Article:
Empty Sacks

When we finished eating, he walked me over to the wall behind the boiler and showed me the charts he had made up to cycle the chores akin to the building. He rotated floors for scrubbing and buffing, and broke down the bathroom maintenance so that it was timed with the hours that kids were in class and bathrooms were empty.

He scheduled window cleaning and lawn cutting with the other maintenance divisions so that they occurred on the days when classes were minimal or unscheduled.

The building ran like a well-oiled machine. There were always paper towels in the bathrooms, never litter on the floors, always well-illuminated rooms, never burnt-out bulbs.

He took great pride in his work. It came from years of useful back labor, family habits and a self-inflicted protocol about life that didn’t even consider laziness.

I learned from him that all jobs should be done with pride, no matter how mundane and unnoticed they may be to others. Because doing a job well elicits pride, and this fellow was loaded with it.

On that first day, as we stood looking at each other at the door, I’d have never believed this man was about to provide me with a boiler plate for a quality life. But I can’t even begin to tell you how often I hearken back to his steady example, his “full sack” of character and poise.

Conversely, I have seen lessons from the other side as well.

As a very young man of 16, I’d been given the task of umpiring Little League games for the local Recreation Department. The other umpires were all college guys five to eight years my senior, but I was considered mature for my age and they decided, “Ronnie can handle it.”

One evening after umpiring three day games, I called a third strike that was borderline and, in fact, if I could have taken it back, I would have. It was a little low and when the crowd moaned, I felt they were justified. It was a game ender and the last game of the evening, and I simply muffed it.

Both sides began to pack up and I was putting away the bases when I was suddenly aware of someone coming at me with quite a head of steam. I stood and took the full chest-to-chest blow of a 40-plus adult man, a disgruntled parent who happened to be the father of the kid that had just struck out.

I stumbled backward and looked up, bewildered. There, at second base, under the lights for everyone to see, I got berated and screamed at for my incorrect call. The vein sticking out of this man’s forehead was so thick I could have towed my car with it. I thought he would burst, and I considered retaliating, but he outweighed and outsized me times two and was at least 25 years older than me.

He grumbled off as the whole field and parking lot had watched the spectacle he created and my tolerance in response.

The next morning, a Sunday, I watched he and his family file into the pew right in front of my family at church. He suddenly noticed me behind him and the back of his neck turned bright red.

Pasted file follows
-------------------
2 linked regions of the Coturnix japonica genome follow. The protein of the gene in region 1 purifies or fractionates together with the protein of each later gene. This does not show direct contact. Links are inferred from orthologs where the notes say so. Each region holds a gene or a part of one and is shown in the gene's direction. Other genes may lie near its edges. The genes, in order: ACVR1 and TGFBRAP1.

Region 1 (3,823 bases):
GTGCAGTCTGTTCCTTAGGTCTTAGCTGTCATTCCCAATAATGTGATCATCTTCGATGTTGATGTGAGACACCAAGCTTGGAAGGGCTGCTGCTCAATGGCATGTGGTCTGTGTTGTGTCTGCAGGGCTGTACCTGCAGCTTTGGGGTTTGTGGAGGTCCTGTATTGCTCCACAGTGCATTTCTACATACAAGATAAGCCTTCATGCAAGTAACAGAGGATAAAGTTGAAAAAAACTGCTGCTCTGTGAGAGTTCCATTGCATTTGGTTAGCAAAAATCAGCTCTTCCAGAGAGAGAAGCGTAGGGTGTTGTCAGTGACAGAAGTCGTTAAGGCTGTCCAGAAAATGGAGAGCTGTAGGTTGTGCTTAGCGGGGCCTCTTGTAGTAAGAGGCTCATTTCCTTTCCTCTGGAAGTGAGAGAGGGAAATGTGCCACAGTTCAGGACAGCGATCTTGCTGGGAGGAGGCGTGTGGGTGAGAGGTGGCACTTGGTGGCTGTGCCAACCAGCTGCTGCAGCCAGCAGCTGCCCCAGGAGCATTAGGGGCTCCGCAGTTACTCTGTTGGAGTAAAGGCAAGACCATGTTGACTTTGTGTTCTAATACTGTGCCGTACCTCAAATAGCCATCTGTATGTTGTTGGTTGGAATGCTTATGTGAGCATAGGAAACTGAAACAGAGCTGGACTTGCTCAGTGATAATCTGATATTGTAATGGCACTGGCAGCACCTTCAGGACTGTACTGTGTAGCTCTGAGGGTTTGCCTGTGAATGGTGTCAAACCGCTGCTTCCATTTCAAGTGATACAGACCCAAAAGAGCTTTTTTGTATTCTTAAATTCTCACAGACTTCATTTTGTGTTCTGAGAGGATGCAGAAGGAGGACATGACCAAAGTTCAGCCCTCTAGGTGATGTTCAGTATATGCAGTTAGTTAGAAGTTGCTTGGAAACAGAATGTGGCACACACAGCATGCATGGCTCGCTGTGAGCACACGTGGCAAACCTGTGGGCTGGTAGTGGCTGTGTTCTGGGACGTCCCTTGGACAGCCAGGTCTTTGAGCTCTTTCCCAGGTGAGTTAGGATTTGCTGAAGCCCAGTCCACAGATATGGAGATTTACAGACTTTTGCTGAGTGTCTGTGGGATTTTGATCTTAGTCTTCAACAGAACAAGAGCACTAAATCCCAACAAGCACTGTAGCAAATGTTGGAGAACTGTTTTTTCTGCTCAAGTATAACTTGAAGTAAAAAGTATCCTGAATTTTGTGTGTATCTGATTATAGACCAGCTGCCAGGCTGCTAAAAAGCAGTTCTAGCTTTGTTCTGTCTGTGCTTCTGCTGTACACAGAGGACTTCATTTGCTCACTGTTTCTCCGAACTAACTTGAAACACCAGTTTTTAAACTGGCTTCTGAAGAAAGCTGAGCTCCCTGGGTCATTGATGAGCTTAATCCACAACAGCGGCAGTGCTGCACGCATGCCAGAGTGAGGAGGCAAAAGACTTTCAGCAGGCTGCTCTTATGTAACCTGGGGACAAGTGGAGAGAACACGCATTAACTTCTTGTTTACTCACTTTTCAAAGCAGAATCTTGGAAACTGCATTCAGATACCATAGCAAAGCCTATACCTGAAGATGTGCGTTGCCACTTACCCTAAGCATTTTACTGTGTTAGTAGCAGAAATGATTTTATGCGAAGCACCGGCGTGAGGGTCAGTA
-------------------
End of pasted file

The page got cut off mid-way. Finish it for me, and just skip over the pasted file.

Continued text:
I hadn’t told my father what had happened, but he was right there next to me and you could see this guy was overwrought by the situation. As the Catholic service went on, the congregation was instructed to greet each other for the “sign of peace” and he refused to turn around. I finally tapped him on the shoulder and he still refused to turn around.

For years that followed that bombastic evening, I saw that man a hundred times and he never once acknowledged me. Gas stations, church, at the ball field; he’d become a victim of his own indecency and it was virtually eating him alive.

Seems paybacks can really be a bear.

It wasn’t more than 10 years ago I was in town to see my mother and the snow was coming down like a ticker tape parade. At a stop light near her home, I saw an older man, all hunched over and walking into the wind, and I drove to the side of the road and offered a ride.

The man came to the window smiling, but his face went white when he saw who I was.  It was none other than my old baseball friend. Are you ready for this?  He turned back to the snow and started walking without so much as a word.

I watched him hobble up the street all bent over, his empty sack twisting in the wind, unable to hold him up.

Ron Ciancutti is the Purchasing Manager for Cleveland Metroparks. He is not on Facebook, but he can be reached at rdc@clevelandmetroparks.com.

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2 comments on “Empty Sacks

  1. Billy Moore on said:

    Thank you for helping fill my sack up. What a thought provoking article. We should all remember that each moment is important.

  2. Gloria De La Cruz-Sandoval on said:

    Yes, if just for the moment and it lasts a lifetime? We should all heed the thoughts expressed here. -g-

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